ABC hopes for a strong finish

Network looking to add new hits to lineup

It hasn’t been a great year for ABC, but perhaps no network has a bigger chance to improve its fortunes at midseason than the Alphabet.

The network, still home to top-rated smashes “Grey’s Anatomy” and “Desperate Housewives,” will be looking to add some new hits to its lineup — and a key part of its strategy is an extreme makeover of the 10 o’clock timeslot.

Returning sophomore shows “Dirty Sexy Money,” “Eli Stone” and “Pushing Daisies” are gone and low-rated vet “Boston Legal” has ended its run, opening up some real estate, especially in primetime’s closing hour. And ABC, which opted to launch only two new shows last fall due mostly to the writers strike, is loaded with more firstrun frosh fare than any of its rivals.

Already, unscripted newbie “True Beauty” is performing better than “Boston Legal” on Monday; newsmag “Primetime: What Would You Do?” is an upgrade over “Eli Stone” on Tuesday; and “Private Practice” is looking stronger than “Life on Mars” on Thursday.

Also helping the net’s cause, “Lost” is back this week, and the potent “Dancing With the Stars,” which saw a ratings dip in the fall, will return with its spring edition in early March.

Overall, ABC is tied with NBC for third place in adults 18-49 (2.9 rating) but is just a couple of ticks behind leader CBS (3.1). And it moves up to a solid No. 2 behind CBS — comfortably ahead of NBC and Fox — when all sports are tossed out.

The Alphabet is also the season leader in upscale ratings categories for a fourth straight year, allowing it to collect more coin per Nielsen point than its rivals.

Here’s a closer look at ABC at midseason:

WHAT SMOKES: Despite erosion, ABC is the net to beat in the second half of the season on Sunday thanks to “Desperate Housewives,” which has thrived creatively and in the Nielsens, as well as still-solid skedmates “Extreme Makeover: Home Edition” and “Brothers & Sisters.”

“Grey’s Anatomy” is the most-played show on DVRs this season, helping account for some of its surprisingly steep overall declines. Still, it leads television’s toughest hour (Thursdays at 9) among young adults, despite limited help from its fading “Ugly Betty” lead-in.

“Dancing With the Stars” remains a top-10 performer, but it’s at the point of its run where it really needs a few big name celeb contestants to maintain viewer interest. Its next edition will face its toughest Monday competish yet (including Fox’s “House”).

WHAT CHOKES: Despite its reliable hits, the net has been hampered by too many programs that aren’t competitive in their respective timeslots. Fortunately, most of these weak performers have been pulled, and the bar is low for their replacements.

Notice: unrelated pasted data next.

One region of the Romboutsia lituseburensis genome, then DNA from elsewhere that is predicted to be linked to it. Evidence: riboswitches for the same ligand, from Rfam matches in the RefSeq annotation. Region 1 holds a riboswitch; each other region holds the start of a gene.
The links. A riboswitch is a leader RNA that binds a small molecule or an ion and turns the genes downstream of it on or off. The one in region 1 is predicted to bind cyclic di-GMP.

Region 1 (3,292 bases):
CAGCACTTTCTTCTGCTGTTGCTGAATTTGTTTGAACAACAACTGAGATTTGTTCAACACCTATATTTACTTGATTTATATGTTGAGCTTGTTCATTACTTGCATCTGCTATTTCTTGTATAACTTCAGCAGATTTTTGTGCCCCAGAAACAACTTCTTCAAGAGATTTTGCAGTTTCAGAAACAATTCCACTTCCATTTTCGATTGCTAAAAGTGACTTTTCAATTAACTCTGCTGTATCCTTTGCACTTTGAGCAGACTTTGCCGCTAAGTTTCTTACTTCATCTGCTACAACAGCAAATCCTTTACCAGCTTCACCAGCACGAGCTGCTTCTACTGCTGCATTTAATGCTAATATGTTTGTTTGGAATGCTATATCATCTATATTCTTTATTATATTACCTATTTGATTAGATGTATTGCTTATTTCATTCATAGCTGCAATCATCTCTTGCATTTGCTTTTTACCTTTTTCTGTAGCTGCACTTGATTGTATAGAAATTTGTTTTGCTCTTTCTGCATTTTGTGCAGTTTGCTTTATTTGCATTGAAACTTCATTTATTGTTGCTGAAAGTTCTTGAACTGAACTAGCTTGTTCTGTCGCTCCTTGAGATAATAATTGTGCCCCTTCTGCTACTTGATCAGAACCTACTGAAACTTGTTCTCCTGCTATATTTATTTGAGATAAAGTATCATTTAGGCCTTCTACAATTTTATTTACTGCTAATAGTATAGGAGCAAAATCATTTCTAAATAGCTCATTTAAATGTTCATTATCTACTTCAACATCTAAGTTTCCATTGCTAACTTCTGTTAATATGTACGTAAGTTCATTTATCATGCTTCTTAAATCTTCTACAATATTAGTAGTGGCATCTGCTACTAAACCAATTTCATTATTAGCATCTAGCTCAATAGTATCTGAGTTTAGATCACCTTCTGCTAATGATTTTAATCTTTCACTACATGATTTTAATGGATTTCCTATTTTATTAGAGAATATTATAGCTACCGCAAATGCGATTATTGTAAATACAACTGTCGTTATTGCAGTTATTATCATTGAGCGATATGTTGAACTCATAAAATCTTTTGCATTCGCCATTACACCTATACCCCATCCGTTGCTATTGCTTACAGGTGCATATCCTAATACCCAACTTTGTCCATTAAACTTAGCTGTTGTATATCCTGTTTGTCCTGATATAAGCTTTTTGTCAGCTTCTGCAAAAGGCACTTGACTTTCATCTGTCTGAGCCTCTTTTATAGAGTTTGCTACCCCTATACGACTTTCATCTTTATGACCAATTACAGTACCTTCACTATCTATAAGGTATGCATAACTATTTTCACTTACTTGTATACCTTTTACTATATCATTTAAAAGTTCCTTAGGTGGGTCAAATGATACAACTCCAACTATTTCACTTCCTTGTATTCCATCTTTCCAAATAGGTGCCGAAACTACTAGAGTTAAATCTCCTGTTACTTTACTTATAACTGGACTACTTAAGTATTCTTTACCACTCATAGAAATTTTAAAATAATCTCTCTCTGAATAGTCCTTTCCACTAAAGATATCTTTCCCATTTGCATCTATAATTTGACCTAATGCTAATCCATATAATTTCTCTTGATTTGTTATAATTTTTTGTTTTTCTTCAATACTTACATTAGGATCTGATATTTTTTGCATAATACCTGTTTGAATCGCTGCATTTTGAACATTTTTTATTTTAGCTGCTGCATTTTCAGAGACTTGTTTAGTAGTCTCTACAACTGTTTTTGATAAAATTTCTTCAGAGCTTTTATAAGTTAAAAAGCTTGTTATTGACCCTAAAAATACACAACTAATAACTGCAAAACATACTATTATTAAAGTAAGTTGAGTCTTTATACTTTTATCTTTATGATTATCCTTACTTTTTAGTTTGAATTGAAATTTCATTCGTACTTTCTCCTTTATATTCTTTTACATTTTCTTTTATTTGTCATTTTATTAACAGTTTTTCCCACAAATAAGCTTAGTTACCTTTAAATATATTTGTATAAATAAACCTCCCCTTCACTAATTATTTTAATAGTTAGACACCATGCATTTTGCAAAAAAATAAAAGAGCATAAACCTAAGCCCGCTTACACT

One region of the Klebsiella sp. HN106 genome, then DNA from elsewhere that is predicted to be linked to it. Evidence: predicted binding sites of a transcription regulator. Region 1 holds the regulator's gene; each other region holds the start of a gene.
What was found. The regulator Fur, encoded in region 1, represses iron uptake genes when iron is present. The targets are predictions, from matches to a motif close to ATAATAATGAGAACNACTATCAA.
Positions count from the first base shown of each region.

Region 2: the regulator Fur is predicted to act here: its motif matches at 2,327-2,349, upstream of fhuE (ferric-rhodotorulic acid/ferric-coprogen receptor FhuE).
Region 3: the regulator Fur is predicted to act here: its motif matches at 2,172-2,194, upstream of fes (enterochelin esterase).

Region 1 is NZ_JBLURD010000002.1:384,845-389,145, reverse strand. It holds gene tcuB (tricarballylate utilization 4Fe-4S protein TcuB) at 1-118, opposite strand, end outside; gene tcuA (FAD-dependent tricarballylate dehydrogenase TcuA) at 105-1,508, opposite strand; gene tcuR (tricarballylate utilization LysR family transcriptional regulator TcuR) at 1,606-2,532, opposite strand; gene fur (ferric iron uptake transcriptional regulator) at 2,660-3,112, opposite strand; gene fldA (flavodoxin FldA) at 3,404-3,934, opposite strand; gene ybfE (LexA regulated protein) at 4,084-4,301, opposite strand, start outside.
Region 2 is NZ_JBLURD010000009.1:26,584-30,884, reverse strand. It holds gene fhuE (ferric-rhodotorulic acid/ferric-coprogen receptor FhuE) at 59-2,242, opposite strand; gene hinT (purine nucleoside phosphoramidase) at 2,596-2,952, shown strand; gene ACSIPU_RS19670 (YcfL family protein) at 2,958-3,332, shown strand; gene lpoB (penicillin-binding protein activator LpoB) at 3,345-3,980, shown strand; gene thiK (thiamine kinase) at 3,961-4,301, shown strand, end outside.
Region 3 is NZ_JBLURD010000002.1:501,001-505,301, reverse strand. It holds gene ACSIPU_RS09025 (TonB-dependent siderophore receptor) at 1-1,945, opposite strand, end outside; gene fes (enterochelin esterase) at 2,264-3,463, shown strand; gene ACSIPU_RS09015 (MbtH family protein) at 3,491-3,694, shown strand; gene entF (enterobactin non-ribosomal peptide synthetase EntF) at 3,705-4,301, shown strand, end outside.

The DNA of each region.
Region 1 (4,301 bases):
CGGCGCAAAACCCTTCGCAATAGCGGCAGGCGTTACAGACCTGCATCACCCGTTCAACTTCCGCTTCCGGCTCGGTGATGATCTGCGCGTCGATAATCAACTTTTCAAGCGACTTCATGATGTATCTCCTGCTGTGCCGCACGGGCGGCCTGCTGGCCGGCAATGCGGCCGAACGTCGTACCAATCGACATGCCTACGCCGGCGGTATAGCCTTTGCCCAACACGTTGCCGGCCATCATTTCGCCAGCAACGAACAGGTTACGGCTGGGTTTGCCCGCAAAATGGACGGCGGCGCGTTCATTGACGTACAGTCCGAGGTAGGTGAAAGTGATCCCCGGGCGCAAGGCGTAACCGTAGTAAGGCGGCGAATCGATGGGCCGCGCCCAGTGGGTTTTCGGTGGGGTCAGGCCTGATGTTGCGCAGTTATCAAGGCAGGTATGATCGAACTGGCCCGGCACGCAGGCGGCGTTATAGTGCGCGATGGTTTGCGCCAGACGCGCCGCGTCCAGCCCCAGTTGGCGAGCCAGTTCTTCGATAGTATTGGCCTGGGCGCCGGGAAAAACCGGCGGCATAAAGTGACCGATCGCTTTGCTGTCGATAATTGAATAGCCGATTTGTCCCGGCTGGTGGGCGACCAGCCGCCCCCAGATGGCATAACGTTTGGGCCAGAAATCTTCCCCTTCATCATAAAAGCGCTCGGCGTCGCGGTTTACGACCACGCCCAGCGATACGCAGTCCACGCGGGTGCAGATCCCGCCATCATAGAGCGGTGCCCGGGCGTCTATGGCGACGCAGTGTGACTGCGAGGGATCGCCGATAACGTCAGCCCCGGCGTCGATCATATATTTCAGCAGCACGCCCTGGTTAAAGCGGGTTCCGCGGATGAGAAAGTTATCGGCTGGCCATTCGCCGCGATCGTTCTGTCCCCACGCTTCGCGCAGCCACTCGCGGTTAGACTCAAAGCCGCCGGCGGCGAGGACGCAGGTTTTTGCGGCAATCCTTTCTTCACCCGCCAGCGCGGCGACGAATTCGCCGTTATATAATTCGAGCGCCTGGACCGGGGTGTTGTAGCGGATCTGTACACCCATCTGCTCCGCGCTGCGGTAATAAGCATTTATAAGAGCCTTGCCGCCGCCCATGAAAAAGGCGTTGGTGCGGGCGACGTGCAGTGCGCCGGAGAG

Although not a glaring trouble spot because of the night’s low viewing levels, Friday has been lagging with the combo of “Wife Swap” and “Supernanny.” ABC should develop its own “Providence”-style family drama for the night and pair it with something like “America’s Funniest Home Videos.”

And newcomer “Homeland Security USA” hasn’t done much on Tuesdays, and is an odd choice to lead in to “Scrubs,” but it could be a decent player in another slot.

BIGGEST MIDSEASON HOPE: Of its three new dramas, “Castle” — starring Nathan Fillion as a mystery novelist recruited by the NYPD to help solve crimes — clearly has the most appeal, and should benefit by airing behind “Dancing.” Its competish is a pair of other crime dramas, but this entry could benefit by its lighter touch and pick up viewers tired of “CSI: Miami.”

ABC also has high hopes for “Life on Mars” and “Private Practice,” a pair of promising shows that will get their chance to find a bigger aud behind “Lost” and “Grey’s Anatomy,” respectively.

BIGGEST NEED: A winning comedy. The net has had some funny laffers of late (including “Miss Guided” and “Notes From the Underbelly”) but they never had a shot, orphaned in a lineup that hasn’t had a real hit half-hour in years.

A good goal for ABC would be to form a four-comedy block on Wednesdays in the fall, with a focus on relatable, multicamera family comedies — perhaps including the recently piloted Kelsey Grammer skein about a corporate tycoon who reconnects with his family after being downsized.

The animated “Goode Family” could be a part of this mix, while “Samantha Who” and “Scrubs” might be better paired together on Tuesday.

BOTTOM LINE: The Alphabet should enjoy a stronger finish than it has in recent years, but it could be a challenge to keep up with CBS in the battle for second place.

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